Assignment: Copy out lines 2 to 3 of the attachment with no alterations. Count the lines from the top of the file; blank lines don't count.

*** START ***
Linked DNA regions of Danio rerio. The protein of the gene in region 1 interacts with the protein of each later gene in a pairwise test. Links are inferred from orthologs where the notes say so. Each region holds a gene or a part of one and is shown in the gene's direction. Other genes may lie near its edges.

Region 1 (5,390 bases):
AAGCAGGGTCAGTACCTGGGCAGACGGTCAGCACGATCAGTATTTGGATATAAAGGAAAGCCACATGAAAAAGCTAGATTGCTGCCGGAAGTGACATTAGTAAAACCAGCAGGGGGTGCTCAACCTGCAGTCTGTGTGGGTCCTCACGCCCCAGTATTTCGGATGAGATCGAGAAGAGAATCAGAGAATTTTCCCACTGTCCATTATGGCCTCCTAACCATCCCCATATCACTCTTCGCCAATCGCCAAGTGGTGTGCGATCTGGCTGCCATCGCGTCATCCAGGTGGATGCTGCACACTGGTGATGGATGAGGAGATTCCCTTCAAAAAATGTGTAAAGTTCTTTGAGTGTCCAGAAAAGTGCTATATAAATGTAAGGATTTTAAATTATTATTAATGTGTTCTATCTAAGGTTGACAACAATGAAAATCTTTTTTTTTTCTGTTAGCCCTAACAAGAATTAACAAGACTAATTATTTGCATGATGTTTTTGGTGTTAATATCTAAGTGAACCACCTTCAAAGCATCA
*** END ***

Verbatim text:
Region 1 (5,390 bases):
AAGCAGGGTCAGTACCTGGGCAGACGGTCAGCACGATCAGTATTTGGATATAAAGGAAAGCCACATGAAAAAGCTAGATTGCTGCCGGAAGTGACATTAGTAAAACCAGCAGGGGGTGCTCAACCTGCAGTCTGTGTGGGTCCTCACGCCCCAGTATTTCGGATGAGATCGAGAAGAGAATCAGAGAATTTTCCCACTGTCCATTATGGCCTCCTAACCATCCCCATATCACTCTTCGCCAATCGCCAAGTGGTGTGCGATCTGGCTGCCATCGCGTCATCCAGGTGGATGCTGCACACTGGTGATGGATGAGGAGATTCCCTTCAAAAAATGTGTAAAGTTCTTTGAGTGTCCAGAAAAGTGCTATATAAATGTAAGGATTTTAAATTATTATTAATGTGTTCTATCTAAGGTTGACAACAATGAAAATCTTTTTTTTTTCTGTTAGCCCTAACAAGAATTAACAAGACTAATTATTTGCATGATGTTTTTGGTGTTAATATCTAAGTGAACCACCTTCAAAGCATCA